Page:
I couldn’t sleep well the second night, so at 4:45am I got out of bed to check for mountain peaks like a kid checks for presents on Christmas morning. My insomnia was rewarded with views of snow-covered mountains in almost all directions. Perhaps not as much snow as I had hoped, however beggars can’t be choosers.
A few massive waterfalls seemed to start at the top of one mountain ridge, while the loud sound of rushing water I could hear was a nearby river we had crossed the previous night.
Once everyone was up and about, we learned our guide had arranged for the hotel owner’s son to drive us to Yumthang Valley in a nice, comfortable, private SUV. Riding in an SUV with a considerate driver made up for the death-defying experience the night before. Meanwhile, our original driver was awaiting the spare part needed to fix the jeep we’d take back to Gangtok after lunch.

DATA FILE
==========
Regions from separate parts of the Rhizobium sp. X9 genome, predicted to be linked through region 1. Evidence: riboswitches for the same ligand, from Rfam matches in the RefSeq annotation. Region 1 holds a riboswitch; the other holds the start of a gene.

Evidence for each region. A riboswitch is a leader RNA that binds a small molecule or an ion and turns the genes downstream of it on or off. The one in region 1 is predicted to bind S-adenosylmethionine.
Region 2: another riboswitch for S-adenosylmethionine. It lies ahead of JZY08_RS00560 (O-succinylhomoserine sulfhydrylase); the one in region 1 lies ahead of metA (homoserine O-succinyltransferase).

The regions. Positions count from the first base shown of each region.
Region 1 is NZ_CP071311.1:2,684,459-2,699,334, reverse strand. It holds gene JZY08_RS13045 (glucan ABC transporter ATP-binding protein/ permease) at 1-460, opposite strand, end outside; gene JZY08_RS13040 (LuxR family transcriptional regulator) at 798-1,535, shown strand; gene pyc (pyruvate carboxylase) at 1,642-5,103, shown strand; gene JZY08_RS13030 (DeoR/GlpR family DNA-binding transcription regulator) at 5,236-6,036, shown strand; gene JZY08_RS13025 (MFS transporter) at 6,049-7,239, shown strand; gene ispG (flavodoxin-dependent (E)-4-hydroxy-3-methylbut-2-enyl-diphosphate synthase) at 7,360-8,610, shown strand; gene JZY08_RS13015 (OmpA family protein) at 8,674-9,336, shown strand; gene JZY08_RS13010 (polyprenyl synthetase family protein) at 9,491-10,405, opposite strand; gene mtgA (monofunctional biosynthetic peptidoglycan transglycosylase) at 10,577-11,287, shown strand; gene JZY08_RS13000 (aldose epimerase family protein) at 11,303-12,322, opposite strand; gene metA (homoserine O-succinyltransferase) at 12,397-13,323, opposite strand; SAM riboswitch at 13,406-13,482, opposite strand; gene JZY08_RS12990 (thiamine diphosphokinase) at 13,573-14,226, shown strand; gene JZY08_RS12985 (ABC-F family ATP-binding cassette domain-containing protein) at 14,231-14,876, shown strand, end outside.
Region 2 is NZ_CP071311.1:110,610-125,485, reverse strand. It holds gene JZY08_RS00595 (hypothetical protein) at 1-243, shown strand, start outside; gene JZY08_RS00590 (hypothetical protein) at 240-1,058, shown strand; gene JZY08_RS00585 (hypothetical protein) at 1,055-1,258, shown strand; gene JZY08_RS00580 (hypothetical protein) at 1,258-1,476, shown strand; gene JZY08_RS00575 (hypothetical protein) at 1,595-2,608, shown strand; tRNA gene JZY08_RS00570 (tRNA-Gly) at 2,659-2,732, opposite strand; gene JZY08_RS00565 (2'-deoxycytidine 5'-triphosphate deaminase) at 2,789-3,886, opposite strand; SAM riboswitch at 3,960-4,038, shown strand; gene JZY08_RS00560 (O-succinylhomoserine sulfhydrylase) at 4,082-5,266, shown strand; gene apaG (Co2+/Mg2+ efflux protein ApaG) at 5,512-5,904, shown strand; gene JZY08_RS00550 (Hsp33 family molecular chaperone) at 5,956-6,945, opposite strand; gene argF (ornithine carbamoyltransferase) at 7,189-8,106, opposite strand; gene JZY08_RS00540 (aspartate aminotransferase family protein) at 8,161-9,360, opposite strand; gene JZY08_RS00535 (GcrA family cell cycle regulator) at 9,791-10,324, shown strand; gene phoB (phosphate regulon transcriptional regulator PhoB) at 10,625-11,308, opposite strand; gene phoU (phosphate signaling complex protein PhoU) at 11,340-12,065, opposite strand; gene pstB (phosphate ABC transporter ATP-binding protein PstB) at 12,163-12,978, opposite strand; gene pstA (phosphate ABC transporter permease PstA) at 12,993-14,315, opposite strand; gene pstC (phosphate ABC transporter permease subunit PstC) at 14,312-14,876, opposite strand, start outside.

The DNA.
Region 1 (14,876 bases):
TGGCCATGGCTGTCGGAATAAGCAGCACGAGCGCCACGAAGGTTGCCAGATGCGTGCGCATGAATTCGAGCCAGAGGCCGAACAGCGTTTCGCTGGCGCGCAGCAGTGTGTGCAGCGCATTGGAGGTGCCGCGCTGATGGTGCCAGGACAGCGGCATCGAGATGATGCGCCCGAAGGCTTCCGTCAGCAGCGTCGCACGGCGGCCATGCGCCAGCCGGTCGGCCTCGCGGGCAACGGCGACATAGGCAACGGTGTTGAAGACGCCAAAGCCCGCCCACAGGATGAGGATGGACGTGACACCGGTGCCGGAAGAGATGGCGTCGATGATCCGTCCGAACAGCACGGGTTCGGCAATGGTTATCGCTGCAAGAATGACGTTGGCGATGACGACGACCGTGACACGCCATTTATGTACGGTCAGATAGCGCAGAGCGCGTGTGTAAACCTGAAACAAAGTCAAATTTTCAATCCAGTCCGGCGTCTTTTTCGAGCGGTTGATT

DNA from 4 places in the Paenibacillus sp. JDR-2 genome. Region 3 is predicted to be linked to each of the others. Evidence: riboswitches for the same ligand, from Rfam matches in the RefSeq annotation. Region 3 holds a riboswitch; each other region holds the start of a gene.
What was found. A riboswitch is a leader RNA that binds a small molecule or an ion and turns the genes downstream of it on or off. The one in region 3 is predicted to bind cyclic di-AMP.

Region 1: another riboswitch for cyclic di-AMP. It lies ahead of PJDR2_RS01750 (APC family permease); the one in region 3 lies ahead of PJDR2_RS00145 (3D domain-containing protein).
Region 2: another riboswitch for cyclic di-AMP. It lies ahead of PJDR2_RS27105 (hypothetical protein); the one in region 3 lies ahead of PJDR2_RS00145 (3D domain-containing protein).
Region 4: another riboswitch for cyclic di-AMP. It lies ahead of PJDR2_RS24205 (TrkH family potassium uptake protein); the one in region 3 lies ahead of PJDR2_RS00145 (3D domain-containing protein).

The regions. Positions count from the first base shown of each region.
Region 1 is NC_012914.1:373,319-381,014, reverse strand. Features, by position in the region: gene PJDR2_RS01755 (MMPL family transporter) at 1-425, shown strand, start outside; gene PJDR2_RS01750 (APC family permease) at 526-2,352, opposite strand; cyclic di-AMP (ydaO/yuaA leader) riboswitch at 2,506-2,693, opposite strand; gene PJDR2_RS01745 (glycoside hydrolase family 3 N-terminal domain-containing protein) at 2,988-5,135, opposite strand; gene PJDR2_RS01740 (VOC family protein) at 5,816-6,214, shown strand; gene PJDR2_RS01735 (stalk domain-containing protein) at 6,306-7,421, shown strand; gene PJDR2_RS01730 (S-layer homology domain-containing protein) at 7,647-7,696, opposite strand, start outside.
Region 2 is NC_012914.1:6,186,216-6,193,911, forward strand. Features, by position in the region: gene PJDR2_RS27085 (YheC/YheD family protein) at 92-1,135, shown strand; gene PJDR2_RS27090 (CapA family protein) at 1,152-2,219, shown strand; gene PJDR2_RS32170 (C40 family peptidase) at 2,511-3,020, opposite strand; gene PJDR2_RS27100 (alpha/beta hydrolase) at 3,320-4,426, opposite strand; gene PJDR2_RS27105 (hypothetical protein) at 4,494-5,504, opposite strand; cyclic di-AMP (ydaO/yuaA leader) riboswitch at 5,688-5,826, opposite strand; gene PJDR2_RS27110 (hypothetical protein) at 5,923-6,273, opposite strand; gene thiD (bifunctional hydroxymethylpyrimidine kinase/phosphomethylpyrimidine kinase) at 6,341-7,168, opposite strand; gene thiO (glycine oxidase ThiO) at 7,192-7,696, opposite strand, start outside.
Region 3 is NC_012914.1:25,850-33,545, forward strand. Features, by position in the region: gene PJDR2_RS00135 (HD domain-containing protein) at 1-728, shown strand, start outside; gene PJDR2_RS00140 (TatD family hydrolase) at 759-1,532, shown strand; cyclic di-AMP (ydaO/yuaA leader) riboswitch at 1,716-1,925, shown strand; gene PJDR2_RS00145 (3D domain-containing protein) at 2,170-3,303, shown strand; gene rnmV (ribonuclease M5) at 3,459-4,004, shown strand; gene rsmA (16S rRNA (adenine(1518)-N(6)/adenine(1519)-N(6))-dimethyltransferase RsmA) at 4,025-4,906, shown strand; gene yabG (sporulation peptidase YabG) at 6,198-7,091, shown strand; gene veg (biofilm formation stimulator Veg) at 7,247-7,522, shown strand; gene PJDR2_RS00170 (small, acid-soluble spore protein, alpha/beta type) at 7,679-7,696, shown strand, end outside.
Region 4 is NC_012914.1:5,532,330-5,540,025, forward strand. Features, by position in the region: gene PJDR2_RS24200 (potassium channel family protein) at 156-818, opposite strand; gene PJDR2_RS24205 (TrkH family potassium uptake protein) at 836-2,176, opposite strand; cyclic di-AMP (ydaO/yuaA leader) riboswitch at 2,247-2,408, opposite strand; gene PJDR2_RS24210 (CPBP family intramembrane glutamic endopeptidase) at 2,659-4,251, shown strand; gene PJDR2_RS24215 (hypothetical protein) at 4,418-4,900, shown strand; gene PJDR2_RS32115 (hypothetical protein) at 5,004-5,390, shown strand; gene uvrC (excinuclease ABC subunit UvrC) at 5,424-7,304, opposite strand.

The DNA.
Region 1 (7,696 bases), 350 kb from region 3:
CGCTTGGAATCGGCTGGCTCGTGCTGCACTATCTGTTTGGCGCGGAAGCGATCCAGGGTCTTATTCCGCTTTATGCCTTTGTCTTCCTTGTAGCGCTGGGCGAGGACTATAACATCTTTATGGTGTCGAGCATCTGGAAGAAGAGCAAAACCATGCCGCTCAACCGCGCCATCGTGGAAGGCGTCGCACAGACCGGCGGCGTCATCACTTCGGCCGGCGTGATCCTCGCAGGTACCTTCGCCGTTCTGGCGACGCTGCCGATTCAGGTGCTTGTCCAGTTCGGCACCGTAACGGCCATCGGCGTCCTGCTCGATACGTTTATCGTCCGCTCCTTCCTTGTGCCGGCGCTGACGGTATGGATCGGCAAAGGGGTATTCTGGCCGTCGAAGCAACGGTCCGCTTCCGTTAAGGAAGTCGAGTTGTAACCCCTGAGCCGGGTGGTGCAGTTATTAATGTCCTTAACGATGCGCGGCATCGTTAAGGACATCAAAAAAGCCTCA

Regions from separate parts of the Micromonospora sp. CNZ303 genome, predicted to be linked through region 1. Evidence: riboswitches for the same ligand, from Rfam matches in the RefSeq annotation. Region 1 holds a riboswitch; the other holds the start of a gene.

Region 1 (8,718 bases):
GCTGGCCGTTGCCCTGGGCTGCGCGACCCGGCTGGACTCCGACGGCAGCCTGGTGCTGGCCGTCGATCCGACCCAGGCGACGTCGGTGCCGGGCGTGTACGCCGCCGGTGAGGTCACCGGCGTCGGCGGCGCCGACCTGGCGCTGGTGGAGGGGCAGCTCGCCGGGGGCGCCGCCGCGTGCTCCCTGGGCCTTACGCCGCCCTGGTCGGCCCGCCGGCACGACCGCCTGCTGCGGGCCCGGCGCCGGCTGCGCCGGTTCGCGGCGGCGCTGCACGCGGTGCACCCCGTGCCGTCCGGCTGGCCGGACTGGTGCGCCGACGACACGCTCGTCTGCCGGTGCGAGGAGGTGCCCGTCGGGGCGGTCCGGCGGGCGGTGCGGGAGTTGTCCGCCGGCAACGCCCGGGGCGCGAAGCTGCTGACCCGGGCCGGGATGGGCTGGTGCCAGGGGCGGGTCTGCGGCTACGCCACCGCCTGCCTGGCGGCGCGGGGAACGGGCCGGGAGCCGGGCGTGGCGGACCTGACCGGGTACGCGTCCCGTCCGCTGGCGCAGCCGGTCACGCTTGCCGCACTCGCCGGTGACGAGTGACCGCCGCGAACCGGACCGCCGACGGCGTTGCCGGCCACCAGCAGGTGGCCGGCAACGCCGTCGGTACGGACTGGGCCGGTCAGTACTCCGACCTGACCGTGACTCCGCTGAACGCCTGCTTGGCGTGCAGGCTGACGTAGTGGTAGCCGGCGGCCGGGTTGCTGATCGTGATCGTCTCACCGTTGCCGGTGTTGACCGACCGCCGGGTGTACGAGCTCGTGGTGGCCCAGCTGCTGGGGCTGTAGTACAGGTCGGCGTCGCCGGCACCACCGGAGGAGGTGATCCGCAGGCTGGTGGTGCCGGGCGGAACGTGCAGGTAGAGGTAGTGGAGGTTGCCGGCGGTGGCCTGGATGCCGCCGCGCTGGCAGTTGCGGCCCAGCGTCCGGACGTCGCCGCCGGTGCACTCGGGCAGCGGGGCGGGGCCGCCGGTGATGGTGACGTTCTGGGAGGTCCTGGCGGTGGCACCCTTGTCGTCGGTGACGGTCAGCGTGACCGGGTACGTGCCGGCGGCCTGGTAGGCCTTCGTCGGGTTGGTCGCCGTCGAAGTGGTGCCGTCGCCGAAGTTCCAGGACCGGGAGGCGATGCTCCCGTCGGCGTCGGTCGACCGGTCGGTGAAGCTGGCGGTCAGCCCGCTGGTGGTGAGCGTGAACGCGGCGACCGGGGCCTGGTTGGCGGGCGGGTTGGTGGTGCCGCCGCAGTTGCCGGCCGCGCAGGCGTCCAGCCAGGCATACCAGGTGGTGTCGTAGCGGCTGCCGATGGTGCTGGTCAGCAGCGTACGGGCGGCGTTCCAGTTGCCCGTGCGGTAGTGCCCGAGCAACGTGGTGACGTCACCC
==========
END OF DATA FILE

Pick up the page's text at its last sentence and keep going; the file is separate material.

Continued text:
Passing through a rhododendron forest, we came upon Yumthang Valley, along with a horde of Indian tourists. The altitude was around 3,800 meters, and cloud cover would again mask the peaks of the mountains around us. Our guide said we would’ve seen new snow falling if we had arrived a day earlier!
The Lonely Planet describes the sight as follows: ” …weather permitting, you should have 360-degree views of an utterly magnificent Alpine scene: glaciers, spiky peaks and a veritable candelabra of jagged mountains rising toward Tibet.”? It is amazing how much time and energy a traveler can invest in an experience so dependent on mother nature.
The ride back to Gangtok was tortuously long. Even though I hadn’t been feeling motion sickness on all the jeep rides, I was fed up and feeling worn out by the time we were done. The decision to condense a 4-day trip into 3 days, late starts, and breakdowns left us all feeling as though we spent too much time in the jeep.